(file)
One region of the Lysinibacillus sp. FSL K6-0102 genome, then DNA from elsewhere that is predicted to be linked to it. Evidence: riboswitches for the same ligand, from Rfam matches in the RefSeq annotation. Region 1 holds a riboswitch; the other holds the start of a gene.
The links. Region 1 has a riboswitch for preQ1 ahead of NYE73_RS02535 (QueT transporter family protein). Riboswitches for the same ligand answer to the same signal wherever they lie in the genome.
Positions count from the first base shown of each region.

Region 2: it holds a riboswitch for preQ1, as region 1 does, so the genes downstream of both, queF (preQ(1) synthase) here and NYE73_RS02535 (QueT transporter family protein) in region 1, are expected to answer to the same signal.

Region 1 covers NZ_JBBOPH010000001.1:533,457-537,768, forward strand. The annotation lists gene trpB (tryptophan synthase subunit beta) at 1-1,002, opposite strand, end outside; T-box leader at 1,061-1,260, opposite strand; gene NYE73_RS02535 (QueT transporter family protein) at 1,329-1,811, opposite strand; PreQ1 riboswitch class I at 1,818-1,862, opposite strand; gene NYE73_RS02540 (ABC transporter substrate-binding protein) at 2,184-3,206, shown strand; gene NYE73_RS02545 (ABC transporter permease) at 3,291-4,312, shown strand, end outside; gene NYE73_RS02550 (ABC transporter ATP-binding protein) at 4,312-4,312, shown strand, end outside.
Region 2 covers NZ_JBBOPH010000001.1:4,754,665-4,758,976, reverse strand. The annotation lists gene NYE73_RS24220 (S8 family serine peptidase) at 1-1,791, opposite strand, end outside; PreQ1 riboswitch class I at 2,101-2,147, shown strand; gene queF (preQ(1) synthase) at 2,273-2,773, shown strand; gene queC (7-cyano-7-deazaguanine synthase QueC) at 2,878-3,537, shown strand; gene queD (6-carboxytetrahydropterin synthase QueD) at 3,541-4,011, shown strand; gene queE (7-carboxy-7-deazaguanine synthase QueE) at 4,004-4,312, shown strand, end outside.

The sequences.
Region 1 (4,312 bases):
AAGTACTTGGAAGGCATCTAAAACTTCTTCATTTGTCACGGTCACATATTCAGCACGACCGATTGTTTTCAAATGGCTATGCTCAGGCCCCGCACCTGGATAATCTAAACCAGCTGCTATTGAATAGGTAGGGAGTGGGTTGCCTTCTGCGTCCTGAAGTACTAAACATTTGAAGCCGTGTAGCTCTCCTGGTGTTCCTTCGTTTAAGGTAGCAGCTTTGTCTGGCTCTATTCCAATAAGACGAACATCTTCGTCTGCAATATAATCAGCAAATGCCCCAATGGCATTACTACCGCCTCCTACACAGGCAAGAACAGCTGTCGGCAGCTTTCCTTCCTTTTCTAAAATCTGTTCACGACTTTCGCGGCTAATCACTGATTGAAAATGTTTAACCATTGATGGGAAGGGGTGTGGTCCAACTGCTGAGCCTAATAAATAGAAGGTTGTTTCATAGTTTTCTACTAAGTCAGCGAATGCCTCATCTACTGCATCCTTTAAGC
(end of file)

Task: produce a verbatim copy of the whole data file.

One region of the Lysinibacillus sp. FSL K6-0102 genome, then DNA from elsewhere that is predicted to be linked to it. Evidence: riboswitches for the same ligand, from Rfam matches in the RefSeq annotation. Region 1 holds a riboswitch; the other holds the start of a gene.
The links. Region 1 has a riboswitch for preQ1 ahead of NYE73_RS02535 (QueT transporter family protein). Riboswitches for the same ligand answer to the same signal wherever they lie in the genome.
Positions count from the first base shown of each region.

Region 2: it holds a riboswitch for preQ1, as region 1 does, so the genes downstream of both, queF (preQ(1) synthase) here and NYE73_RS02535 (QueT transporter family protein) in region 1, are expected to answer to the same signal.

Region 1 covers NZ_JBBOPH010000001.1:533,457-537,768, forward strand. The annotation lists gene trpB (tryptophan synthase subunit beta) at 1-1,002, opposite strand, end outside; T-box leader at 1,061-1,260, opposite strand; gene NYE73_RS02535 (QueT transporter family protein) at 1,329-1,811, opposite strand; PreQ1 riboswitch class I at 1,818-1,862, opposite strand; gene NYE73_RS02540 (ABC transporter substrate-binding protein) at 2,184-3,206, shown strand; gene NYE73_RS02545 (ABC transporter permease) at 3,291-4,312, shown strand, end outside; gene NYE73_RS02550 (ABC transporter ATP-binding protein) at 4,312-4,312, shown strand, end outside.
Region 2 covers NZ_JBBOPH010000001.1:4,754,665-4,758,976, reverse strand. The annotation lists gene NYE73_RS24220 (S8 family serine peptidase) at 1-1,791, opposite strand, end outside; PreQ1 riboswitch class I at 2,101-2,147, shown strand; gene queF (preQ(1) synthase) at 2,273-2,773, shown strand; gene queC (7-cyano-7-deazaguanine synthase QueC) at 2,878-3,537, shown strand; gene queD (6-carboxytetrahydropterin synthase QueD) at 3,541-4,011, shown strand; gene queE (7-carboxy-7-deazaguanine synthase QueE) at 4,004-4,312, shown strand, end outside.

The sequences.
Region 1 (4,312 bases):
AAGTACTTGGAAGGCATCTAAAACTTCTTCATTTGTCACGGTCACATATTCAGCACGACCGATTGTTTTCAAATGGCTATGCTCAGGCCCCGCACCTGGATAATCTAAACCAGCTGCTATTGAATAGGTAGGGAGTGGGTTGCCTTCTGCGTCCTGAAGTACTAAACATTTGAAGCCGTGTAGCTCTCCTGGTGTTCCTTCGTTTAAGGTAGCAGCTTTGTCTGGCTCTATTCCAATAAGACGAACATCTTCGTCTGCAATATAATCAGCAAATGCCCCAATGGCATTACTACCGCCTCCTACACAGGCAAGAACAGCTGTCGGCAGCTTTCCTTCCTTTTCTAAAATCTGTTCACGACTTTCGCGGCTAATCACTGATTGAAAATGTTTAACCATTGATGGGAAGGGGTGTGGTCCAACTGCTGAGCCTAATAAATAGAAGGTTGTTTCATAGTTTTCTACTAAGTCAGCGAATGCCTCATCTACTGCATCCTTTAAGC